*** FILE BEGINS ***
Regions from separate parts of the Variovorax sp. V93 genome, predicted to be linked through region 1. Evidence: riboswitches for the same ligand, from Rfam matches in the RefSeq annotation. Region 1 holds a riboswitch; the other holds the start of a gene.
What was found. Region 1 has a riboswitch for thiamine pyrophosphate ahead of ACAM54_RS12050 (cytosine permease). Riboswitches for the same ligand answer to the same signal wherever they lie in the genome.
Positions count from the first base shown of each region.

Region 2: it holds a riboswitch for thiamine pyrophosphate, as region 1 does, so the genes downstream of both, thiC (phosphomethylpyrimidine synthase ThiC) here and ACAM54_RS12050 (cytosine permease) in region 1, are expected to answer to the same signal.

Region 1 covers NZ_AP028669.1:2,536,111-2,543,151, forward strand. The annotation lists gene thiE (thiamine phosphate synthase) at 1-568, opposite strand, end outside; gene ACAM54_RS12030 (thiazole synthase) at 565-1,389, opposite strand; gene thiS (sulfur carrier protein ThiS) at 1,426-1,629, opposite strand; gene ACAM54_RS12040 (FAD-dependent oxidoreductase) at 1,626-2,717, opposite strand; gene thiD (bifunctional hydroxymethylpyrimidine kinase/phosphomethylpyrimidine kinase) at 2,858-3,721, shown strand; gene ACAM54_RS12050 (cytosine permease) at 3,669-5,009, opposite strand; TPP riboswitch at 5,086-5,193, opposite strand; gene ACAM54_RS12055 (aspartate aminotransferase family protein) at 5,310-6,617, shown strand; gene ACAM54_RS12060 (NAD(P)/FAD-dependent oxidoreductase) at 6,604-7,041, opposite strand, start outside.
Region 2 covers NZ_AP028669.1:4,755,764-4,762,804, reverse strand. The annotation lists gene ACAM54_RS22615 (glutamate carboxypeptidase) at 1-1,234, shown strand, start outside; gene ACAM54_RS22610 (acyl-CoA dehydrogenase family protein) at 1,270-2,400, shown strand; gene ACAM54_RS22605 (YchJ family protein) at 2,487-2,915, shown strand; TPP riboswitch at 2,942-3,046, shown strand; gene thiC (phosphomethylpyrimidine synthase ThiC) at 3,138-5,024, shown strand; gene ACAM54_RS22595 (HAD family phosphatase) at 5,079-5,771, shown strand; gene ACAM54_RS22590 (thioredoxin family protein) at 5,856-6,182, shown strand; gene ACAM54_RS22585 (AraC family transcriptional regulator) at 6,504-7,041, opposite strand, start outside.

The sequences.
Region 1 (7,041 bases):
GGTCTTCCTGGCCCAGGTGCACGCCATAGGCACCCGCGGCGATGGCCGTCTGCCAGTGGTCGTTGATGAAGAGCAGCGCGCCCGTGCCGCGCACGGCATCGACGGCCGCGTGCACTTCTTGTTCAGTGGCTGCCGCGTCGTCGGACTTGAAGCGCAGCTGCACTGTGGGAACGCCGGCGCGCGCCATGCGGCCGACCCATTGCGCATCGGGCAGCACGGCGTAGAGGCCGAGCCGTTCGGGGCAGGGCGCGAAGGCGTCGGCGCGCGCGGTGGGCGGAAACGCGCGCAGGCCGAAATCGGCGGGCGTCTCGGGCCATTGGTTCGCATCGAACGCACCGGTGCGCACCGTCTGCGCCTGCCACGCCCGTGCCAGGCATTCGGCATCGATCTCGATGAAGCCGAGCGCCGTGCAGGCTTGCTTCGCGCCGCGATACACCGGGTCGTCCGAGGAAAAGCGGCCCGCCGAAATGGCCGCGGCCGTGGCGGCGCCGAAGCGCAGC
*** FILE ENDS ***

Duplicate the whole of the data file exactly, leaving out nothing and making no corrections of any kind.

Regions from separate parts of the Variovorax sp. V93 genome, predicted to be linked through region 1. Evidence: riboswitches for the same ligand, from Rfam matches in the RefSeq annotation. Region 1 holds a riboswitch; the other holds the start of a gene.
What was found. Region 1 has a riboswitch for thiamine pyrophosphate ahead of ACAM54_RS12050 (cytosine permease). Riboswitches for the same ligand answer to the same signal wherever they lie in the genome.
Positions count from the first base shown of each region.

Region 2: it holds a riboswitch for thiamine pyrophosphate, as region 1 does, so the genes downstream of both, thiC (phosphomethylpyrimidine synthase ThiC) here and ACAM54_RS12050 (cytosine permease) in region 1, are expected to answer to the same signal.

Region 1 covers NZ_AP028669.1:2,536,111-2,543,151, forward strand. The annotation lists gene thiE (thiamine phosphate synthase) at 1-568, opposite strand, end outside; gene ACAM54_RS12030 (thiazole synthase) at 565-1,389, opposite strand; gene thiS (sulfur carrier protein ThiS) at 1,426-1,629, opposite strand; gene ACAM54_RS12040 (FAD-dependent oxidoreductase) at 1,626-2,717, opposite strand; gene thiD (bifunctional hydroxymethylpyrimidine kinase/phosphomethylpyrimidine kinase) at 2,858-3,721, shown strand; gene ACAM54_RS12050 (cytosine permease) at 3,669-5,009, opposite strand; TPP riboswitch at 5,086-5,193, opposite strand; gene ACAM54_RS12055 (aspartate aminotransferase family protein) at 5,310-6,617, shown strand; gene ACAM54_RS12060 (NAD(P)/FAD-dependent oxidoreductase) at 6,604-7,041, opposite strand, start outside.
Region 2 covers NZ_AP028669.1:4,755,764-4,762,804, reverse strand. The annotation lists gene ACAM54_RS22615 (glutamate carboxypeptidase) at 1-1,234, shown strand, start outside; gene ACAM54_RS22610 (acyl-CoA dehydrogenase family protein) at 1,270-2,400, shown strand; gene ACAM54_RS22605 (YchJ family protein) at 2,487-2,915, shown strand; TPP riboswitch at 2,942-3,046, shown strand; gene thiC (phosphomethylpyrimidine synthase ThiC) at 3,138-5,024, shown strand; gene ACAM54_RS22595 (HAD family phosphatase) at 5,079-5,771, shown strand; gene ACAM54_RS22590 (thioredoxin family protein) at 5,856-6,182, shown strand; gene ACAM54_RS22585 (AraC family transcriptional regulator) at 6,504-7,041, opposite strand, start outside.

The sequences.
Region 1 (7,041 bases):
GGTCTTCCTGGCCCAGGTGCACGCCATAGGCACCCGCGGCGATGGCCGTCTGCCAGTGGTCGTTGATGAAGAGCAGCGCGCCCGTGCCGCGCACGGCATCGACGGCCGCGTGCACTTCTTGTTCAGTGGCTGCCGCGTCGTCGGACTTGAAGCGCAGCTGCACTGTGGGAACGCCGGCGCGCGCCATGCGGCCGACCCATTGCGCATCGGGCAGCACGGCGTAGAGGCCGAGCCGTTCGGGGCAGGGCGCGAAGGCGTCGGCGCGCGCGGTGGGCGGAAACGCGCGCAGGCCGAAATCGGCGGGCGTCTCGGGCCATTGGTTCGCATCGAACGCACCGGTGCGCACCGTCTGCGCCTGCCACGCCCGTGCCAGGCATTCGGCATCGATCTCGATGAAGCCGAGCGCCGTGCAGGCTTGCTTCGCGCCGCGATACACCGGGTCGTCCGAGGAAAAGCGGCCCGCCGAAATGGCCGCGGCCGTGGCGGCGCCGAAGCGCAGC